What is Step One of overcoming our own Everest? I think it’s just getting out of your own fear. Most people don’t like change, they want to go to their job and do the same thing every day. It feels comfortable. For me I always try to get out of that comfort zone and set those goals. I just started Crossfit a couple months ago and like, endurance I can beat pretty much anyone but when it comes to strength, I’m the worst in the class. But that inspires me to make my weakness a strength.
The first step, I think, is recognizing your passion. So many people don’t know what they want to do. They don’t know who they are. I was very fortunate to always be told I couldn’t do something and then I discovered that I could and I thought that was just the greatest thing in the world. I never looked back. I was proud of that new goal and that new challenge, that new something.
Does one feed into another? If we push through our first fear, do we find a whole new world? I think that is a great statement. I didn’t know I could play sports and all of a sudden I played wheelchair basketball and I’m like “Wow! I can be good at this.” All of a sudden, I saw this program on TV that people are running, biking and swimming and I’m like “Oh, maybe I can try this!” I was out in Colorado for a few years and I was exposed to rock climbing and I was exposed to hiking and just being out. There’s a whole new world.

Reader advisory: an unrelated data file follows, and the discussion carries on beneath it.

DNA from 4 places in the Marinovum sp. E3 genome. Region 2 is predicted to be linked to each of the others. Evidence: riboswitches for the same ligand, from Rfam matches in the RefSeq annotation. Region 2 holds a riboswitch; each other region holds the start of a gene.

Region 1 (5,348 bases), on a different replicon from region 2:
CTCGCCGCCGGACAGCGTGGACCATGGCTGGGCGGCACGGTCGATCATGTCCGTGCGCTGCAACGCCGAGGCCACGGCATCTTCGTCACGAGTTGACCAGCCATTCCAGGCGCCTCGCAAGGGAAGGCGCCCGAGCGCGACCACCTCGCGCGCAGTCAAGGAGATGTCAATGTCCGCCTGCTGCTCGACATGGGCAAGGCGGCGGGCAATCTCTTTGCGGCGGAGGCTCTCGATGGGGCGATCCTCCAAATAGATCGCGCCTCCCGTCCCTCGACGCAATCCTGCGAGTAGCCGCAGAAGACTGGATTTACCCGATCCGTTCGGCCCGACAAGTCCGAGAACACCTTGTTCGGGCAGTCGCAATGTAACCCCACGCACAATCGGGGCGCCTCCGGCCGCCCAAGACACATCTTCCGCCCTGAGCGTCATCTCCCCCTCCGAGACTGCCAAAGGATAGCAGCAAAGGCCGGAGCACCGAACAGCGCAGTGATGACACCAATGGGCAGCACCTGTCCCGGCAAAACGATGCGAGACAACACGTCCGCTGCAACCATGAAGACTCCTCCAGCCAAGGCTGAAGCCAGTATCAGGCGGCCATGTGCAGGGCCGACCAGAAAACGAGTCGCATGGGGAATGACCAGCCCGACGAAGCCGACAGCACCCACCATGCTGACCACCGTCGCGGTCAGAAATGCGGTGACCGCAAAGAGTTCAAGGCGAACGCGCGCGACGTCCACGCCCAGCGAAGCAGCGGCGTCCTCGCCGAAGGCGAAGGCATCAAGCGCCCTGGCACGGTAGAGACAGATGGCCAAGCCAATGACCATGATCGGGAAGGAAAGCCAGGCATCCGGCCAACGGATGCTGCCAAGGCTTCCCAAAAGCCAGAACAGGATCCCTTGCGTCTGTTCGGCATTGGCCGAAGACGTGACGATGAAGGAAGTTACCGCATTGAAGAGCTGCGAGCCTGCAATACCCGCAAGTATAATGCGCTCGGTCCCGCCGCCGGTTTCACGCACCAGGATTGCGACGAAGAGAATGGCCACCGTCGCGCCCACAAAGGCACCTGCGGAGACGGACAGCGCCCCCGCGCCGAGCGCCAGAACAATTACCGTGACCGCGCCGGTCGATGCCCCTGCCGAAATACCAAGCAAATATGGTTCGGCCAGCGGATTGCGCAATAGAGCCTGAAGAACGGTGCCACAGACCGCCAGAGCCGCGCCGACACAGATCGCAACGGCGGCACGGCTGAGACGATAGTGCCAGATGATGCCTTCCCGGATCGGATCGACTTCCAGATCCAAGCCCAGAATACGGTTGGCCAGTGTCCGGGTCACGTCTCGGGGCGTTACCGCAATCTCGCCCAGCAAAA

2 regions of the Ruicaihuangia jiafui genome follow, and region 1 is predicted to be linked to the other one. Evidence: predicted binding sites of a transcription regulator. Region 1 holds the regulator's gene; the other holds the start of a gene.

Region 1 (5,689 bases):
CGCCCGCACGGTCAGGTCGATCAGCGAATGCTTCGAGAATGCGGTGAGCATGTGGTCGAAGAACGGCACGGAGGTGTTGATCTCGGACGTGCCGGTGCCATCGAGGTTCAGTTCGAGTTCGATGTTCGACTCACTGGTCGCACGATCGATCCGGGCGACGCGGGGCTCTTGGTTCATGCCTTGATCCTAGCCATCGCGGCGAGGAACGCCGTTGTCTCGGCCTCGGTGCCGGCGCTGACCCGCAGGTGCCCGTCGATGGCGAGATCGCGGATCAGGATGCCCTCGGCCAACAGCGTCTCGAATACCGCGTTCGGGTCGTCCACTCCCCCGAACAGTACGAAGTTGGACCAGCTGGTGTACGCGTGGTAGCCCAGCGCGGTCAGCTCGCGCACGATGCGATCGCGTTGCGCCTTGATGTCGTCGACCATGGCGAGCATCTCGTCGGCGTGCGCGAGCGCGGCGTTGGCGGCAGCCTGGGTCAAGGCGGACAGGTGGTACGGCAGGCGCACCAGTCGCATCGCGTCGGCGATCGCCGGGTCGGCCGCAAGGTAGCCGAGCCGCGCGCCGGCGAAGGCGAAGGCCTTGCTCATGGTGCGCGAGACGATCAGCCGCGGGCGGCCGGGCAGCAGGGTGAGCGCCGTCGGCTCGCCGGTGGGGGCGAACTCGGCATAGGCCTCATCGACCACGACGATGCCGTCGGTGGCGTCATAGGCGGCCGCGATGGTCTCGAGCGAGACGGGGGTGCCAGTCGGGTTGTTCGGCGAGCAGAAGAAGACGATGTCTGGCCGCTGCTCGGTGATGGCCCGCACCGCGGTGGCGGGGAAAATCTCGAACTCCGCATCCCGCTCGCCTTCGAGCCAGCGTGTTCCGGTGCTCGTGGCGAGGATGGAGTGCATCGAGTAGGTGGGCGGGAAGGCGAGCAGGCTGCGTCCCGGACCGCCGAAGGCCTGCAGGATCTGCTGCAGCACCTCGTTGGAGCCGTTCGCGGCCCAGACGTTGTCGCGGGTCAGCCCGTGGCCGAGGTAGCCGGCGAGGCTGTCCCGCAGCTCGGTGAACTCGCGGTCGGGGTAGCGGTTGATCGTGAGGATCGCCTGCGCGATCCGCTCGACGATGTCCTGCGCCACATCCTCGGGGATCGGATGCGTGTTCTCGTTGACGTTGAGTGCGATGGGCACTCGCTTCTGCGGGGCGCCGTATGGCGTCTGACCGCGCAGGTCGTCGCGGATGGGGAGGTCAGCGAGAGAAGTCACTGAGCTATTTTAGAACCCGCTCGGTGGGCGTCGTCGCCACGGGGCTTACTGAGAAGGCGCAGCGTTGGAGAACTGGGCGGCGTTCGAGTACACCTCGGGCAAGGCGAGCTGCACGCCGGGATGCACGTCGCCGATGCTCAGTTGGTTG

Most of us just see every day in front of us. Most people are just so comfortable living in that little zone and they’re just afraid to give that little extra. It’s a little bit uncomfortable doing that little bit more, but when you do that little bit uncomfortable, all of a sudden it becomes easier and then a new world opens. Then you want more.
That’s the only way to get good, the only way to be the best, if you suck for a while.
I hear you say if you’re going to be the best you almost have to be selfish. Yes. Right. It’s very selfish.
Do people have to give themselves permission to be selfish within that space? I think the key in life is just having that balance, you know? I couldn’t do what I do without the support of my wife and my family. [For Everest] on the front side of it we sat down for a long time and talked about the pros and cons of me doing this. Death being a big con. That’s the bad side of that coin, you know? But the whole thing is, I just really feel like if you don’t really push yourself like that, are you truly living?